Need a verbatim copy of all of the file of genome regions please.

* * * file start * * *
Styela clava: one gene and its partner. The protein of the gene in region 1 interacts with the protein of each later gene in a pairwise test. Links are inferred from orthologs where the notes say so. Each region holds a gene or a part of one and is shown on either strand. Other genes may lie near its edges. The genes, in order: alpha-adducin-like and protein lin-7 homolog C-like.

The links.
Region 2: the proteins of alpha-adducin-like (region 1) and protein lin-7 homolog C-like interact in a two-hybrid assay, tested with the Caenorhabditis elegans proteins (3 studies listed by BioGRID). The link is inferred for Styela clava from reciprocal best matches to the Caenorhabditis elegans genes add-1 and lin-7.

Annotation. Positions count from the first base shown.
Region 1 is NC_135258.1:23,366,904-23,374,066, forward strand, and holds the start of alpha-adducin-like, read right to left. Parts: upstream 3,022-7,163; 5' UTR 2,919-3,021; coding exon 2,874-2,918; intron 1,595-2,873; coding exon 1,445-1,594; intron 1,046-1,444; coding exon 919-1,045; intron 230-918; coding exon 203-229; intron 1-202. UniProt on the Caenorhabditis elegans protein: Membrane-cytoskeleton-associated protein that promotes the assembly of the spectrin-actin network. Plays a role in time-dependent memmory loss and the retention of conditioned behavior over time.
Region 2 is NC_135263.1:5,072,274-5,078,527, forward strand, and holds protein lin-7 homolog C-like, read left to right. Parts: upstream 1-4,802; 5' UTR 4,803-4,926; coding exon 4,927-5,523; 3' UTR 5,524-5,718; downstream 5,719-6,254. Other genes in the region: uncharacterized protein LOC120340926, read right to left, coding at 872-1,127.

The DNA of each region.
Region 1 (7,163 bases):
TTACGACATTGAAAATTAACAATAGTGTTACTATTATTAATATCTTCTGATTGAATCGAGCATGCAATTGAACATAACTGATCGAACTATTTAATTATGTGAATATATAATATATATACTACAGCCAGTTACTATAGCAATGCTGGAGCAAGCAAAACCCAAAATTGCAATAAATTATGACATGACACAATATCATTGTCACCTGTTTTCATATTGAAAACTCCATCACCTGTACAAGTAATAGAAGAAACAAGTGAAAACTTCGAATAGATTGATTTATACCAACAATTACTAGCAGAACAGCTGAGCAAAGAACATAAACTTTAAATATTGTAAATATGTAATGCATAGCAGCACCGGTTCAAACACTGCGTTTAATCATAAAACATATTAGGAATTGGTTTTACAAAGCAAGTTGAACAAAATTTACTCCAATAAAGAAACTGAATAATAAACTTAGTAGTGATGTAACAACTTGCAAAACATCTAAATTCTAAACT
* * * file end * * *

Styela clava: one gene and its partner. The protein of the gene in region 1 interacts with the protein of each later gene in a pairwise test. Links are inferred from orthologs where the notes say so. Each region holds a gene or a part of one and is shown on either strand. Other genes may lie near its edges. The genes, in order: alpha-adducin-like and protein lin-7 homolog C-like.

The links.
Region 2: the proteins of alpha-adducin-like (region 1) and protein lin-7 homolog C-like interact in a two-hybrid assay, tested with the Caenorhabditis elegans proteins (3 studies listed by BioGRID). The link is inferred for Styela clava from reciprocal best matches to the Caenorhabditis elegans genes add-1 and lin-7.

Annotation. Positions count from the first base shown.
Region 1 is NC_135258.1:23,366,904-23,374,066, forward strand, and holds the start of alpha-adducin-like, read right to left. Parts: upstream 3,022-7,163; 5' UTR 2,919-3,021; coding exon 2,874-2,918; intron 1,595-2,873; coding exon 1,445-1,594; intron 1,046-1,444; coding exon 919-1,045; intron 230-918; coding exon 203-229; intron 1-202. UniProt on the Caenorhabditis elegans protein: Membrane-cytoskeleton-associated protein that promotes the assembly of the spectrin-actin network. Plays a role in time-dependent memmory loss and the retention of conditioned behavior over time.
Region 2 is NC_135263.1:5,072,274-5,078,527, forward strand, and holds protein lin-7 homolog C-like, read left to right. Parts: upstream 1-4,802; 5' UTR 4,803-4,926; coding exon 4,927-5,523; 3' UTR 5,524-5,718; downstream 5,719-6,254. Other genes in the region: uncharacterized protein LOC120340926, read right to left, coding at 872-1,127.

The DNA of each region.
Region 1 (7,163 bases):
TTACGACATTGAAAATTAACAATAGTGTTACTATTATTAATATCTTCTGATTGAATCGAGCATGCAATTGAACATAACTGATCGAACTATTTAATTATGTGAATATATAATATATATACTACAGCCAGTTACTATAGCAATGCTGGAGCAAGCAAAACCCAAAATTGCAATAAATTATGACATGACACAATATCATTGTCACCTGTTTTCATATTGAAAACTCCATCACCTGTACAAGTAATAGAAGAAACAAGTGAAAACTTCGAATAGATTGATTTATACCAACAATTACTAGCAGAACAGCTGAGCAAAGAACATAAACTTTAAATATTGTAAATATGTAATGCATAGCAGCACCGGTTCAAACACTGCGTTTAATCATAAAACATATTAGGAATTGGTTTTACAAAGCAAGTTGAACAAAATTTACTCCAATAAAGAAACTGAATAATAAACTTAGTAGTGATGTAACAACTTGCAAAACATCTAAATTCTAAACT